Judge to Decide If Man Who Claims Abuse Can Sue Diocese
At Issue Is Whether Law Applies to Diocese Itself, Not Just Priests

By Alan Cooper
Richmond Times Dispatch (Virginia)
May 4, 2005

An amendment to the Virginia Constitution that extended the time for filing a sexual-abuse lawsuit was aimed at individual abusers and not at their employers, an attorney for the Catholic Diocese of Richmond argued yesterday.

Lawyer Leslie A. Winneberger contended that the constitution and related state law requires the dismissal of a lawsuit filed by Stephen Kopalchick, a 52-year-old Chester man who has alleged that two priests abused him 40 years ago.

Not so, responded Kopalchick's attorney, Edward L. Weiner. Though the amendment to the constitution in 1994 used the term "natural person," that language did not change the general rule that the word "person" includes corporations, businesses and entities such as the diocese, Weiner told Richmond Circuit Judge Randall G. Johnson.

Johnson said he would review the oral and written arguments provided by the attorneys and issue a ruling within three weeks. Trial of the lawsuit is set for Sept. 12.

The suit alleges that the diocese knew that the priests Kopalchick contends abused him, Thomas M. Summers and Andrew Roy, were pedophiles. Summers and Roy abused him at St. James Catholic Church and elementary school in Hopewell, the suit alleges. The school closed in 1992.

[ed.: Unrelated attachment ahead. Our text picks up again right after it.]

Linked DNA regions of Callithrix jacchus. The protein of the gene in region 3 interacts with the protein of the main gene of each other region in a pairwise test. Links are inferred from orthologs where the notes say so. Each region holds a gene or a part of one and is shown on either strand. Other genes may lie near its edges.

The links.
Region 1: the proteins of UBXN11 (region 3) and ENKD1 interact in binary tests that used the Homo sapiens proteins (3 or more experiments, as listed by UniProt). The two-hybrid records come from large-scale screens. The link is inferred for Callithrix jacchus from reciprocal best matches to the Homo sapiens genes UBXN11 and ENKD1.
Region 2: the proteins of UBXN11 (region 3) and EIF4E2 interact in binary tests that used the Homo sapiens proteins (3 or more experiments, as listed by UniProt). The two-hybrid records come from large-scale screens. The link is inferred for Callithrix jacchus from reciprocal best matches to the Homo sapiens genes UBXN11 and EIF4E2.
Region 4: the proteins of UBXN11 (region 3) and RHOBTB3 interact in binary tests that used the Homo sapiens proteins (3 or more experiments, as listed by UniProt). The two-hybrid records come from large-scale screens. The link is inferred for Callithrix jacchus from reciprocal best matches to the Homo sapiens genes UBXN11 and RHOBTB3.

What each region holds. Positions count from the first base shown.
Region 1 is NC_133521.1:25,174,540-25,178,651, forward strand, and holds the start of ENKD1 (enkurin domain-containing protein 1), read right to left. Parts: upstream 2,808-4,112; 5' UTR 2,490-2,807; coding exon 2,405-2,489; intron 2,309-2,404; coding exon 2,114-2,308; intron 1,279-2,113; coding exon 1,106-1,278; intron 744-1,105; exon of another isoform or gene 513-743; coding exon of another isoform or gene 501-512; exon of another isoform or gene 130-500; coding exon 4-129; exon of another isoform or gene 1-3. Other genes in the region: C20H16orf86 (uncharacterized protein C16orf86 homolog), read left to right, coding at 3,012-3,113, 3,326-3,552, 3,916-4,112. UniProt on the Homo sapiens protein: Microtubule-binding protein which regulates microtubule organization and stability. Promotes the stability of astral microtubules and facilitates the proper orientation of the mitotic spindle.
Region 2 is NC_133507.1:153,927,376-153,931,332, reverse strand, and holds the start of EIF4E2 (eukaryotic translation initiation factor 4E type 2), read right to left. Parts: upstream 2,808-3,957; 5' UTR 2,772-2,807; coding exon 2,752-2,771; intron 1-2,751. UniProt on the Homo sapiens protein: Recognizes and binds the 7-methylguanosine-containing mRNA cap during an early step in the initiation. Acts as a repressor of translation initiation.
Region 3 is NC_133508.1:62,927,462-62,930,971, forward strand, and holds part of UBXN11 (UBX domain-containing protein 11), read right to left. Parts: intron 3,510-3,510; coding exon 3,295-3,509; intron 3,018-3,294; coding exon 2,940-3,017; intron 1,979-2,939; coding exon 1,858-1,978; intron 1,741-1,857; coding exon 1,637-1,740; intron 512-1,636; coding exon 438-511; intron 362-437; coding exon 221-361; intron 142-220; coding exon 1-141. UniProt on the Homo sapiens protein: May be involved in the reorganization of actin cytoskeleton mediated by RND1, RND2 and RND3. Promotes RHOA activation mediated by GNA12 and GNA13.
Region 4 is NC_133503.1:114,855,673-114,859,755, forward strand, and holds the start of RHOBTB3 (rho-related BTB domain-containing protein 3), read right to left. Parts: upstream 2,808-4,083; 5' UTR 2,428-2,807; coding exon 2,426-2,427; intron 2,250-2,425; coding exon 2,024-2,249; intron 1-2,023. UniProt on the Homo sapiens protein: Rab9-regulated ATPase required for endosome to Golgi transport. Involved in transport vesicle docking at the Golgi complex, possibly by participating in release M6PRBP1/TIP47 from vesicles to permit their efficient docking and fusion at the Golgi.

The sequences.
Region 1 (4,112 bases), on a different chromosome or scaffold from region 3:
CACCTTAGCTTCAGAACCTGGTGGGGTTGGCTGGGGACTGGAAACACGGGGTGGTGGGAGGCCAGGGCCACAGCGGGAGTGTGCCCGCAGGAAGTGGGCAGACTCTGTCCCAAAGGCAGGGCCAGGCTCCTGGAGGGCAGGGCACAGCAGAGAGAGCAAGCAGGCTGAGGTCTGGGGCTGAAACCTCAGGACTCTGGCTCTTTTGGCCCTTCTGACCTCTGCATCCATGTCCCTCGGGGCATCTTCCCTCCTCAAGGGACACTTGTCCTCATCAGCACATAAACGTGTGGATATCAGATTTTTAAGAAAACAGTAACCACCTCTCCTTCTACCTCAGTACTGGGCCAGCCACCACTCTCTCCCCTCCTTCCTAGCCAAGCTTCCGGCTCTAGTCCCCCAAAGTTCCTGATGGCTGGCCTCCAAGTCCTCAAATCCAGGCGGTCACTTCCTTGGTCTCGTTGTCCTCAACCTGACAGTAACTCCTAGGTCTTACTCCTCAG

Summers died in 1992 at age 73. Roy, who has Alzheimer's disease, retired in 1981 and lives in Spain.

Richmond and other dioceses "moved them from place to place" when questions were raised about them, Kopalchick said after yesterday's hearing.

Kopalchick is demanding $5 million, but he said holding the church accountable is more important than money.

"I want my day in court," he said.

He has said publicity in 2002 about the priest sexual-abuse scandal in Boston stirred memories of the molestation he says he endured from 1962 to 1992.

Kopalchick said he did not associate the severe depression he was experiencing with the abuse until he was treated by a psychologist in 2002. He sued in 2003.

Weiner said after the hearing that he was disappointed that the diocese had not raised the legal argument presented yesterday when it first filed procedural arguments soon after the suit was filed.

He said he has spent thousands of dollars and visited other states preparing for trial.

"The diocese is just trying to wear this man down," he added with his hand on Kopalchick's arm.

Weiner said the church's position, if accepted by the courts, "would be the death knell of all sex-abuse cases against the diocese."



Stephen Kopalchick has alleged in a lawsuit pending in Richmond Circuit Court that he was abused by two priests from 1962 to 1966. An article yesterday on Page B8 had the wrong time period.


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